was three. After being educated in Surrey, he became an assistant at the Rossetti Studios in London, working with photographers Peter Williams, Barry Lalegan, and Teresa Traegar. Peter continued with studio work until 1984, when he started working for The World of Interiors and House & Garden in London, as well as Vogue while living in Australia. His first books specialized in photographing America, especially around South Carolina. The photography and research for this latest book took two and a half years, his time being split between New Orleans and Bath, England, where his two children live.

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Product Details

  • ISBN-13: 9780609606995
  • Publisher: Crown Publishing Group
  • Publication date: 10/1/1902
  • Pages: 304
  • Product dimensions: 7.78 (w) x 10.31 (h) x 0.96 (d)

Meet the Author

Caroline Seebohm was born and brought up in England and graduated from Oxford University. She began her writing career covering interior design for House & Garden in New York. Her books include At Home with Books, At Home with Art, and English Country, as well as Boca Rococo: How Addison Mizner Invented Florida’s Gold Coast, and several other distinguished biographies. Caroline Seebohm lives on the banks of the Delaware River in New Jersey.

Peter Woloszynski left Poland for England when he

was three. After being educated in Surrey, he became an assistant at the Rossetti Studios in London, working with photographers Peter Williams, Barry Lalegan, and Teresa Traegar. Peter continued with studio work until 1984, when he started working for The World of Interiors and House & Garden in London, as well as Vogue while living in Australia. His first books specialized in photographing America, especially around South Carolina. The photography and research for this latest book took two and a half years, his time being split between New Orleans and Bath, England, where his two children live.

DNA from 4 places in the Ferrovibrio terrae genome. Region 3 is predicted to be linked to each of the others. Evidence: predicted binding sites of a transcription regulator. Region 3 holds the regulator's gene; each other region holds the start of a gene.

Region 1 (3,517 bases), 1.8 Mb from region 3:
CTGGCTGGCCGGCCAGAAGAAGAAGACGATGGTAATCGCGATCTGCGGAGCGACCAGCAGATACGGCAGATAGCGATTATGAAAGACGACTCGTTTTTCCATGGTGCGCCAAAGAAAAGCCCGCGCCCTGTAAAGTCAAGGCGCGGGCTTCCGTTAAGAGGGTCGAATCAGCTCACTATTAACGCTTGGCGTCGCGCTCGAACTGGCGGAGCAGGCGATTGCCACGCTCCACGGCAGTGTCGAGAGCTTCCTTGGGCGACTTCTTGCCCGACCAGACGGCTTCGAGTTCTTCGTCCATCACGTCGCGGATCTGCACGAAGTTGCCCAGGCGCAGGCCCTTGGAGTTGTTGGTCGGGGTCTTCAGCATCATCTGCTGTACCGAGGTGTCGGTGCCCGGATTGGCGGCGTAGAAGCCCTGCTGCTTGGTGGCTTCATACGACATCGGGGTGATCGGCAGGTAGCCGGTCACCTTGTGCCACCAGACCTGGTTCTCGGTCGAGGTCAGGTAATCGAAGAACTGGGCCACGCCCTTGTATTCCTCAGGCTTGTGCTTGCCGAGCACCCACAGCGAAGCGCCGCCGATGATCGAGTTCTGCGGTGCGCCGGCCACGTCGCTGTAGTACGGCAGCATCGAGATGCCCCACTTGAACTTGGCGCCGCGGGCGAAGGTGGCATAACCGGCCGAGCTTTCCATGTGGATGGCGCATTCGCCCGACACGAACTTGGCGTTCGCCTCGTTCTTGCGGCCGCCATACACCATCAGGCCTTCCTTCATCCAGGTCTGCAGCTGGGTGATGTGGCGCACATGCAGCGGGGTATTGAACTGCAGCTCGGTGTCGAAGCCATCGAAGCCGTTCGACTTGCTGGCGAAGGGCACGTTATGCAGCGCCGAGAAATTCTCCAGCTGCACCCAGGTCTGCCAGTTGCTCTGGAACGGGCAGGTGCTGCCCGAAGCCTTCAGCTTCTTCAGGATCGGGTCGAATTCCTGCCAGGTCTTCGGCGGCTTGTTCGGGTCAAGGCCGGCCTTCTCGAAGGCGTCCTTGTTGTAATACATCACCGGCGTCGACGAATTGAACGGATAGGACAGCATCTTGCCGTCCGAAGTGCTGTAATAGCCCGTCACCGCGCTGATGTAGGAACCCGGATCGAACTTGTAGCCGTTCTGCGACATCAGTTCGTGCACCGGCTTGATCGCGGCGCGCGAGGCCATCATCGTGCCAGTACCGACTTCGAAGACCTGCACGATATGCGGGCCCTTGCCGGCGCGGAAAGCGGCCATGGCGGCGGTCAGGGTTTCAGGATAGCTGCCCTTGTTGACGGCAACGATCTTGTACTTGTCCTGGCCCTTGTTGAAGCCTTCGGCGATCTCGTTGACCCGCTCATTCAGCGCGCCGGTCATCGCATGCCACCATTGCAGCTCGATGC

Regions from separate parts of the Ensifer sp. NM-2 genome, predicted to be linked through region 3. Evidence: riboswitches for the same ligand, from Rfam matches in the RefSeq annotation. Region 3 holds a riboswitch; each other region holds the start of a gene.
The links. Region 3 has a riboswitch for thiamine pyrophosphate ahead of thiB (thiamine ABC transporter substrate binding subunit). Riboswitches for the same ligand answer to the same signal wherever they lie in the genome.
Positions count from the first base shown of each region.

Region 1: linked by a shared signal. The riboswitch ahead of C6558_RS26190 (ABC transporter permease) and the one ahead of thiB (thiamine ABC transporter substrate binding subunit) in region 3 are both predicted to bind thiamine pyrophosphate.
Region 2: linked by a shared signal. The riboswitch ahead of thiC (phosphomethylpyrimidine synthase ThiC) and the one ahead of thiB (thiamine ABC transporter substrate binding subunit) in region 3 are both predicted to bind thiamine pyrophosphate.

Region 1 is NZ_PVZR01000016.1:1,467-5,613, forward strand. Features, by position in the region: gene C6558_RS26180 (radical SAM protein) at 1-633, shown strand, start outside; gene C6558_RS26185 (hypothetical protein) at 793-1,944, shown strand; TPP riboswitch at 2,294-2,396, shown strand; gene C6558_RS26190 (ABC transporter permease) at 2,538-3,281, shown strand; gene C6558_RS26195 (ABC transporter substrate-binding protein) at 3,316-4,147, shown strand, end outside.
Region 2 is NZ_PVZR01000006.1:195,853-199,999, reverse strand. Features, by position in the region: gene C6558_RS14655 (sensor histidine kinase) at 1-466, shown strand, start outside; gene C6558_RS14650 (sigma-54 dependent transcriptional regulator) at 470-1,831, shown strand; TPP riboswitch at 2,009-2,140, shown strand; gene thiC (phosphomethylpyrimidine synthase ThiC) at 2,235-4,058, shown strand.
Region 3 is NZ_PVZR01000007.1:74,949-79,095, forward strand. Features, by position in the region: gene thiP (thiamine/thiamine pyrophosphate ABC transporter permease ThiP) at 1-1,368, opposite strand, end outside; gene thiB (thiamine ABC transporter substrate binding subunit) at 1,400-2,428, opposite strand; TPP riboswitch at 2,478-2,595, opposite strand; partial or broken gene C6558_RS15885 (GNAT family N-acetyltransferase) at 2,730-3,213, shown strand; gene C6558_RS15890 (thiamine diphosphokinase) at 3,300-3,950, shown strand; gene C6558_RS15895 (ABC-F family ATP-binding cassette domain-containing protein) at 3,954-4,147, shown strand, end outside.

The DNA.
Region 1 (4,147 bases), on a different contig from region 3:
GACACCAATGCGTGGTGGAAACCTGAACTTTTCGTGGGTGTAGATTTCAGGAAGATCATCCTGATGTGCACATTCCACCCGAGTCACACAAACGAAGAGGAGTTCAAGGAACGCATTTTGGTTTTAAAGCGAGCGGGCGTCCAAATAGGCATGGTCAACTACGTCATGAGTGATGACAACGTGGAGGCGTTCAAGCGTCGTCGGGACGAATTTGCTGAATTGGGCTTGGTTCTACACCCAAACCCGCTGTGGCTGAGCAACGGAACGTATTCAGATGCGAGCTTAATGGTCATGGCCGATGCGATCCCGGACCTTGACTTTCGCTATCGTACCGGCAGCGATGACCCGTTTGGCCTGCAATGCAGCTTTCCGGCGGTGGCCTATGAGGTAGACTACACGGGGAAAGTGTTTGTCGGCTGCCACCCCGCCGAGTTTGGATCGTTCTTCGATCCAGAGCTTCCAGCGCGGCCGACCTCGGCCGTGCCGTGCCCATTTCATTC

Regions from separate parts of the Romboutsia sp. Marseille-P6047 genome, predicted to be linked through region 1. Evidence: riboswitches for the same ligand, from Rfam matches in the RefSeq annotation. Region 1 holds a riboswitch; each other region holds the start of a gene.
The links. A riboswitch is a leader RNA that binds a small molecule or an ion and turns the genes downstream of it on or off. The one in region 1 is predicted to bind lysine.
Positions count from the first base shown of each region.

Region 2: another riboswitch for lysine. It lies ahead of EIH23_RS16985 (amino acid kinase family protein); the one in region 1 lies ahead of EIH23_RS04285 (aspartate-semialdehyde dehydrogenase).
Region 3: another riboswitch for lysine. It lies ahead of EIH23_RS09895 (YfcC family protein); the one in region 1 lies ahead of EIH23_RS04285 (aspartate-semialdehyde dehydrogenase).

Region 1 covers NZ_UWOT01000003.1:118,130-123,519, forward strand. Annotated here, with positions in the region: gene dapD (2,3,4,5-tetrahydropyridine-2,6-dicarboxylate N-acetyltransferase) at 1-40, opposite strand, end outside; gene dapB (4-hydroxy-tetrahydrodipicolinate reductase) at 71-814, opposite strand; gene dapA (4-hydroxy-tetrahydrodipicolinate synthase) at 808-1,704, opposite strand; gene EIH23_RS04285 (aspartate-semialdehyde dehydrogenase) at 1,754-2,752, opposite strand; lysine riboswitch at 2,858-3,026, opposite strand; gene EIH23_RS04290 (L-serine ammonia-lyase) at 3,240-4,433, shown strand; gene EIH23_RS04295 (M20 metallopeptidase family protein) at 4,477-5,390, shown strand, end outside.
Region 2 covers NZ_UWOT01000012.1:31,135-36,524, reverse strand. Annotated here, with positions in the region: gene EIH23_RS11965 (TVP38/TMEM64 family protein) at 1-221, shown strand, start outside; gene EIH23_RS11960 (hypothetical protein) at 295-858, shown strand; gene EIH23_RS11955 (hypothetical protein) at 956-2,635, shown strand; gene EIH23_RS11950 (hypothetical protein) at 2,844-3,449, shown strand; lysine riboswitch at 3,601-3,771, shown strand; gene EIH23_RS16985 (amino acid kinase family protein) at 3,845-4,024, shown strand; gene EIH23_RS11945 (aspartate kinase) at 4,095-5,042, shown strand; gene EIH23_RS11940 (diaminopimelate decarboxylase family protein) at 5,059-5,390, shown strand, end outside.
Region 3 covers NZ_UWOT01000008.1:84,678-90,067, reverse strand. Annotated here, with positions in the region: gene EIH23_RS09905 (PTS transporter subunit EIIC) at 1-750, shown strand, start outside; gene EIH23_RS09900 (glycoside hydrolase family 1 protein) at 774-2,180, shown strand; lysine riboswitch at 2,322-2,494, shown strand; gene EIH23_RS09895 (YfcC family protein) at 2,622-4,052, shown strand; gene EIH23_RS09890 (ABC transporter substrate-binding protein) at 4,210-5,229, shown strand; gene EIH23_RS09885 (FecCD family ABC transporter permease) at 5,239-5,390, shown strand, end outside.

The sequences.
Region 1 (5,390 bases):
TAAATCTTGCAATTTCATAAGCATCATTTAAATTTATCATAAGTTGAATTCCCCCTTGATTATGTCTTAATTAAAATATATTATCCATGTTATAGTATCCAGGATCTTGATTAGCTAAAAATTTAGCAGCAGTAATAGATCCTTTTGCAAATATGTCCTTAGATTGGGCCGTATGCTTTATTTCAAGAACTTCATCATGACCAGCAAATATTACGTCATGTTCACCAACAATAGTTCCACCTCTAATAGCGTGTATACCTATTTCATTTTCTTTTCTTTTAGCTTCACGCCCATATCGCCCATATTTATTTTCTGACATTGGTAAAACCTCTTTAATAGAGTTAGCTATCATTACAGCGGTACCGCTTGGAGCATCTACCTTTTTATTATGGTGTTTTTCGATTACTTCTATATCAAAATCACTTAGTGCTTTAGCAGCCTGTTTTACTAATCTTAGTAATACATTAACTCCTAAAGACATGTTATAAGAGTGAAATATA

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Read an Excerpt

Virginia

I can shut my eyes now, after all these years, and summon back the scene as vividly as I saw it when we emerged from the long stretch of twilight. I can still see the blue glimmer of the flowers in the grass; the low house, with deep wings, where the stucco was peeling from the red brick beneath a delicate tracery of Virginia creeper; the seven pyramidal cedars guarding the hooded roof of gray shingles; and the clear afterglow in which the little moon sailed like a ship.

-Ellen Glasgow, "Whispering Leaves"


Sherwood Forest
charles city, virginia

The history of the great Southern plantations is also the history of the great rivers rolling down the Southern map of the United States. From the Mississippi in the west to the James River in the east, these important waterways fed the wealth of the plantation owners with their efficient trading posts and speed of communication from one side of the country to the other. Sherwood Forest is one of the beneficiaries of these alluvial currents. One of the four so-called James River Plantations, it is steeped in early American history, was home to the tenth president of United States, John Tyler, and has been in the same family for more than 150 years. What sets Sherwood Forest apart, however, is its extraordinary contemporary record of life in the house since before the Civil War, presented in the form of letters and documents belonging to the Tyler family, and now preserved in Virginia museums and libraries.